The auto­mat­ic tonal analy­sis of a large reper­toire matched against the whole set of tun­ing schemes imple­ment­ed in the Bol Processor did not solve the prob­lem of find­ing “the best tun­ing scheme” for this reper­toire, as it depends on ini­tial con­di­tions: fre­quen­cy ratios esti­mat­ed “con­so­nant” or “dis­so­nant”, plus the com­poser’s pre­sumed focus on opti­mal con­so­nance. Nonetheless, two analy­ses select­ed 2 (or 3) tun­ing schemes as dom­i­nant in the clas­si­fi­ca­tion. More analy­ses would be required to refine this result, if of any significance.

All sound exam­ples are found, com­pared with human inter­pre­ta­tions play­ing (not so well-tempered ?) phys­i­cal instru­ments, on page The Well-tempered clavier.

These sound exam­ples are use­ful to hear the dif­fer­ence between tun­ing schemes select­ed on the basis of the “stan­dard” and “alter­nate” set­tings. For exam­ple, Fugue 8 of book I may sound more tune­ful with a Dmin tun­ing (see image) than with Marpurg (see image). The dif­fer­ence might reside in the choice of con­ve­nient ratios for minor thirds.

Is this method reliable?

As sug­gest­ed by results dis­played in the 4 tables for each book (see above), a few pre­ludes and fugues ranked sev­er­al tun­ing schemes as their favourite ones: num­ber ‘1′ coloured red in “all results” tables. Despite this, we pro­duced record­ings for only one of the win­ners. How far does this matter?

Take for exam­ple Prelude 12 of book I. In “alter­nate” set­tings, five scales ranked first: Emin, Cmaj, BACH, d_alembert_rousseau, bethisy. We already showed that BACH and d_alembert_rousseau are almost iden­ti­cal despite dif­fer­ences in their tun­ing pro­ce­dures. Emin and Cmaj are strict­ly iden­ti­cal. This leaves us with the fol­low­ing choice:

Three scales rank­ing 1st for Prelude 12 of book 1 as per “alter­nate” settings

Tonal posi­tions only dif­fer by a few cents, which may not be noticed in melod­ic and har­mon­ic inter­vals. Below are record­ings using these three scales:

Prelude 12 of book I, Emin tun­ing scheme
Prelude 12 of book I, Bethisy temperament
Prelude 12 of book I, Kellner’s BACH temperament

This exam­ple sug­gests that dif­fer­ences in scales rank­ing first may be inaudi­ble if the widths of accept­able melod­ic and har­mon­ic inter­vals have been set small enough to pro­vide a well-focussed solu­tion set. 

Listen to minor thirds

Appreciating by ear the sizes of com­mon minor thirds may clar­i­fy the point of decid­ing which one is more “con­so­nant”. Lucky users of Bol Processor BP3 only need to cre­ate the fol­low­ing data file:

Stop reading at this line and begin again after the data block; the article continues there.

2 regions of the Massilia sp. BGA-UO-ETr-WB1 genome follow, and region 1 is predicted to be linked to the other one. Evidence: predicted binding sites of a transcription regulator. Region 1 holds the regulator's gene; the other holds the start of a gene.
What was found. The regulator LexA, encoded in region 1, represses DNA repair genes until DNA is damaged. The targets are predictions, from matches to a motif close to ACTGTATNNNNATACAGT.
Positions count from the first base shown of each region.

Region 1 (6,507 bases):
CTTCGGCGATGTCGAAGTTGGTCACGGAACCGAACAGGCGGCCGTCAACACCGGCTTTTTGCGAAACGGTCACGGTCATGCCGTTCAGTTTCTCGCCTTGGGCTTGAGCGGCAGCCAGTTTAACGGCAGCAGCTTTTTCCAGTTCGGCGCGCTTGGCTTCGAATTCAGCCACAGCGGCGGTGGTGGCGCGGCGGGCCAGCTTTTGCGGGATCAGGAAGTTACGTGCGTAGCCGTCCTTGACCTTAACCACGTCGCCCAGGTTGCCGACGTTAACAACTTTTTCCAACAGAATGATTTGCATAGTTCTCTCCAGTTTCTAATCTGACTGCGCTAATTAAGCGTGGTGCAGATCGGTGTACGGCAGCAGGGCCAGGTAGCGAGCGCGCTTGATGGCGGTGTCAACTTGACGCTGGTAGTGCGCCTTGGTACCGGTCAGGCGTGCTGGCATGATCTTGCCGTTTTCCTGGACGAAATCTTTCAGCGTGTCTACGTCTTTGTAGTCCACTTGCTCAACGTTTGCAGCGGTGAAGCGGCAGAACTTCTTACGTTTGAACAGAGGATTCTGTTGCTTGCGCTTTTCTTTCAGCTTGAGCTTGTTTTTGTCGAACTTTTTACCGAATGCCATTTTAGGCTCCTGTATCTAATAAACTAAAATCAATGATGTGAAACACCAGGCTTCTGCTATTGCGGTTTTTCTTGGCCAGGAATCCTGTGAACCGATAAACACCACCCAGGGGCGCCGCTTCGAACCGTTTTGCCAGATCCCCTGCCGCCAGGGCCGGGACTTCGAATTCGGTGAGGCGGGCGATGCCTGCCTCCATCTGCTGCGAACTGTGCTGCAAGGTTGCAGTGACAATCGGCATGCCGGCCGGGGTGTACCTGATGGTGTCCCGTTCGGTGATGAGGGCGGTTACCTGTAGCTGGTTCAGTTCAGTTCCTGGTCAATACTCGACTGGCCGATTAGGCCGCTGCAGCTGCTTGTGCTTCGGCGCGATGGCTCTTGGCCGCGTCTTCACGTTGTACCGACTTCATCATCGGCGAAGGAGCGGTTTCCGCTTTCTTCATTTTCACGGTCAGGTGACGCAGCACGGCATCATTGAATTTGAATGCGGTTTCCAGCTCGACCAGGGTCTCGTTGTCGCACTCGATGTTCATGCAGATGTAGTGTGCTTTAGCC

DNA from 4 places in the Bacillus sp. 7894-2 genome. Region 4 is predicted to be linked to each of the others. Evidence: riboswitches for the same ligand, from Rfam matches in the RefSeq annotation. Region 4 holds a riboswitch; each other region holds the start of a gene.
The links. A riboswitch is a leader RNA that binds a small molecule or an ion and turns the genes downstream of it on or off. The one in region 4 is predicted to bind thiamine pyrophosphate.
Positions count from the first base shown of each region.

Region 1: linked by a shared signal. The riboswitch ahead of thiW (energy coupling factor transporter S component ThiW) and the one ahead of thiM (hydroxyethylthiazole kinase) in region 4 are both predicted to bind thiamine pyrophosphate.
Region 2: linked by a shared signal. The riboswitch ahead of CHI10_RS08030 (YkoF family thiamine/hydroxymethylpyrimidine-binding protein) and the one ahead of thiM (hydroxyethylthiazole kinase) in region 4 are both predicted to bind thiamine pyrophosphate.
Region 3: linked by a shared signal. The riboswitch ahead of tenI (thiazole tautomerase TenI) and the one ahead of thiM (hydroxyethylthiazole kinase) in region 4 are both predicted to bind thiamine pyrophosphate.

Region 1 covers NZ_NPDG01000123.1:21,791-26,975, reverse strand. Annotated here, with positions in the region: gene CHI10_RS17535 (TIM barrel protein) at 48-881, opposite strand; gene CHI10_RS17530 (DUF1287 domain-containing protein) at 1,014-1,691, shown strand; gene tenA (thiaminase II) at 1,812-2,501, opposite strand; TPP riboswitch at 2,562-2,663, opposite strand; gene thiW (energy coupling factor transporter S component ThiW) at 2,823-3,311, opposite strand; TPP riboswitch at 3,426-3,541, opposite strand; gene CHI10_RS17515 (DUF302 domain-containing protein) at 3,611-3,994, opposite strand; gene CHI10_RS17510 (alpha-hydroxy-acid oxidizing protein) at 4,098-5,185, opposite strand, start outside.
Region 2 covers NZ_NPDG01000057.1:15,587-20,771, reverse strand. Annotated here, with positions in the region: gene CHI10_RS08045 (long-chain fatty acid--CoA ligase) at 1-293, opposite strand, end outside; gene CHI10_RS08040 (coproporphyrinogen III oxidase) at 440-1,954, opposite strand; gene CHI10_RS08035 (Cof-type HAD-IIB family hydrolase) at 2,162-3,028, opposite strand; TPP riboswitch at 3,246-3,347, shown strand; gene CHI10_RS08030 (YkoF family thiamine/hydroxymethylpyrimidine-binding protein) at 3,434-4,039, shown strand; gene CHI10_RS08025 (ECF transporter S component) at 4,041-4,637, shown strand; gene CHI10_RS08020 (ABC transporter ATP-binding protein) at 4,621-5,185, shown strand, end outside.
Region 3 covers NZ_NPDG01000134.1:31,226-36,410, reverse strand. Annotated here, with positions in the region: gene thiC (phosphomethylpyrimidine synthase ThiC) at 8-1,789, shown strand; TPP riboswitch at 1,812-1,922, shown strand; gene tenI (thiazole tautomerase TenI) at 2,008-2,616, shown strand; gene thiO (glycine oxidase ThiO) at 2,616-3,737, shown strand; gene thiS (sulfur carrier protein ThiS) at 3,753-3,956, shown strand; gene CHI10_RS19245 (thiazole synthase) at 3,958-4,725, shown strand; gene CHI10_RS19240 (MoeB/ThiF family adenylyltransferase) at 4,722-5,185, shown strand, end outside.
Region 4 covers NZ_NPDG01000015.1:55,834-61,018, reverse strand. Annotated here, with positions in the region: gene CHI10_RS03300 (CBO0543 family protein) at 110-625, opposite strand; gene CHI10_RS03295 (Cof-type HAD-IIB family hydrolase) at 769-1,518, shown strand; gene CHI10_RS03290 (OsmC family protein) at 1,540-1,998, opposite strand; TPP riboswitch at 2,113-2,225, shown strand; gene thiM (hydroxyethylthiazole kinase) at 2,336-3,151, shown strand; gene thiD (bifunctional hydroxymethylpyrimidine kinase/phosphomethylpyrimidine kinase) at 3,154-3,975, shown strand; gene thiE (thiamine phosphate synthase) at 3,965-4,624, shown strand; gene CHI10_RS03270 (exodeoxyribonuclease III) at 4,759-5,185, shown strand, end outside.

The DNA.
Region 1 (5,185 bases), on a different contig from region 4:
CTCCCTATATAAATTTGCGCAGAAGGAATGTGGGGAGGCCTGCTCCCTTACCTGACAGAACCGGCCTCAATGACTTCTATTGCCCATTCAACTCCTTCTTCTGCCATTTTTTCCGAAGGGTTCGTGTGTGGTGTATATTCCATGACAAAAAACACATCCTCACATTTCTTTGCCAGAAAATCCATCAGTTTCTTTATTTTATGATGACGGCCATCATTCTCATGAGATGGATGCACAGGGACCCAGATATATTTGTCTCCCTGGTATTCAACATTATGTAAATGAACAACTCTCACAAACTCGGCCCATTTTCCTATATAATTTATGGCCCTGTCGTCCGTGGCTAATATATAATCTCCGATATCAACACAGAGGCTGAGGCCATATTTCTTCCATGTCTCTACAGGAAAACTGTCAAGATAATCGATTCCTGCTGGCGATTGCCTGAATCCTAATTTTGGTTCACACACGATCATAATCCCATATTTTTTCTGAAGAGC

-cs.tryTunings

// Harmonic minor third
_scale(2_cycles_of_fifths,0) DO3 RE#3 DO3 RE#3 DO3 RE#3 {4,DO3,RE#3}

//Pythagorean minor third
_scale(2_cycles_of_fifths,0) DO3 MIb=RE#-c3 DO3 MIb=RE#-c3 DO3 MIb=RE#-c3 {4,DO3,MIb=RE#-c3}

// Sequence harmonic then pythagorean
_scale(2_cycles_of_fifths,0) DO3 RE#3 DO3 MIb=RE#-c3 DO3 RE#3 DO3 MIb=RE#-c3 -{2,DO3,RE#3} {2,DO3,MIb=RE#-c3} {2,DO3,RE#3} {2,DO3,MIb=RE#-c3} {2,DO3,RE#3} {2,DO3,MIb=RE#-c3}

These items pro­duce sequences of ‘C’ - ‘D#’ melod­ic and har­mon­ic inter­vals using har­mon­ic (6/5) and Pythagorean (32/27) minor thirds:

Harmonic minor thirds in sequence then superposed
Pythagorean minor thirds in sequence then superposed
Alternance of har­mon­ic then Pythagorean minor thirds

Listening to these exam­ples sug­gests that both 6/5 and 32/27 are eli­gi­ble ratios for minor thirds as “con­so­nant” melod­ic inter­vals, where­as 6/5 sounds “soft­er” than 32/27 as a har­mon­ic interval.

The “2_cycles_of_fifths” scale

This demo makes use of scale “2_cycles_of_fifths” described by Asselin (2000, p. 62) and imple­ment­ed on a Scale page of Bol Processor — read pages Microtonality and Just into­na­tion: a gen­er­al frame­work.

The names of notes (inspired by the book, ibid.) sound bizarre but they make posi­tions explic­it. For instance, “Mib=RE#-c” indi­cates a posi­tion that is usu­al­ly called mi bémol (E flat) and iden­ti­cal to ré dièse (D sharp) minus one comma.

This scale — and the even more com­pli­cat­ed “3_cycles_of_fifths” — is not prac­ti­cal to write music… It is used to visu­alise (and hear) tonal posi­tions cre­at­ed by var­i­ous tun­ing schemes com­pli­ant with the just into­na­tion paradigm.

Listen to tempered fifths

Readers unfa­mil­iar with tun­ing pro­ce­dures may need to appre­ci­ate tiny dif­fer­ences in inter­vals pro­duced by tem­pera­ments cre­at­ed with the meth­ods intro­duced on page Microtonality and ful­ly described in Asselin (2000).